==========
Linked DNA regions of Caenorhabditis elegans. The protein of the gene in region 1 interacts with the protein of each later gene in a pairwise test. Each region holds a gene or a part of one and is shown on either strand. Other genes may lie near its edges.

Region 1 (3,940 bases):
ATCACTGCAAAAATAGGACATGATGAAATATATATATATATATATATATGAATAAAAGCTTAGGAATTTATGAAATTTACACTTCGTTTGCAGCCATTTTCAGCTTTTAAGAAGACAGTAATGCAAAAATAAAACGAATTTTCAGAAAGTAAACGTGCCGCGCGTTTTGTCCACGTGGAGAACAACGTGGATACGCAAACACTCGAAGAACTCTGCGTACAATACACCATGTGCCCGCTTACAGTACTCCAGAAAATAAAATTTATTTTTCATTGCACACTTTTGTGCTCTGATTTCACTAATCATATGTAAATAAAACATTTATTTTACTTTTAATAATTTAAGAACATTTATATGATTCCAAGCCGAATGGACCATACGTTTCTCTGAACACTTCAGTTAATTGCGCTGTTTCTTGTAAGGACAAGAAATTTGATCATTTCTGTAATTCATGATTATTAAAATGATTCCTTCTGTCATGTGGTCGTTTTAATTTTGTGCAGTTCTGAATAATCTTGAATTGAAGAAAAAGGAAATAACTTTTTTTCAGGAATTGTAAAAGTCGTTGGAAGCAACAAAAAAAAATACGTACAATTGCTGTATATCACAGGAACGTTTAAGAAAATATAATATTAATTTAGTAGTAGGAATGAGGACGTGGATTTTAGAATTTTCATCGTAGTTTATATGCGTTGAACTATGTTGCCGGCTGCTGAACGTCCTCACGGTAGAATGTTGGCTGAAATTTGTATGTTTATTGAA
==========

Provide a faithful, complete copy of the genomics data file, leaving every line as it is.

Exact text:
Linked DNA regions of Caenorhabditis elegans. The protein of the gene in region 1 interacts with the protein of each later gene in a pairwise test. Each region holds a gene or a part of one and is shown on either strand. Other genes may lie near its edges.

Region 1 (3,940 bases):
ATCACTGCAAAAATAGGACATGATGAAATATATATATATATATATATATGAATAAAAGCTTAGGAATTTATGAAATTTACACTTCGTTTGCAGCCATTTTCAGCTTTTAAGAAGACAGTAATGCAAAAATAAAACGAATTTTCAGAAAGTAAACGTGCCGCGCGTTTTGTCCACGTGGAGAACAACGTGGATACGCAAACACTCGAAGAACTCTGCGTACAATACACCATGTGCCCGCTTACAGTACTCCAGAAAATAAAATTTATTTTTCATTGCACACTTTTGTGCTCTGATTTCACTAATCATATGTAAATAAAACATTTATTTTACTTTTAATAATTTAAGAACATTTATATGATTCCAAGCCGAATGGACCATACGTTTCTCTGAACACTTCAGTTAATTGCGCTGTTTCTTGTAAGGACAAGAAATTTGATCATTTCTGTAATTCATGATTATTAAAATGATTCCTTCTGTCATGTGGTCGTTTTAATTTTGTGCAGTTCTGAATAATCTTGAATTGAAGAAAAAGGAAATAACTTTTTTTCAGGAATTGTAAAAGTCGTTGGAAGCAACAAAAAAAAATACGTACAATTGCTGTATATCACAGGAACGTTTAAGAAAATATAATATTAATTTAGTAGTAGGAATGAGGACGTGGATTTTAGAATTTTCATCGTAGTTTATATGCGTTGAACTATGTTGCCGGCTGCTGAACGTCCTCACGGTAGAATGTTGGCTGAAATTTGTATGTTTATTGAA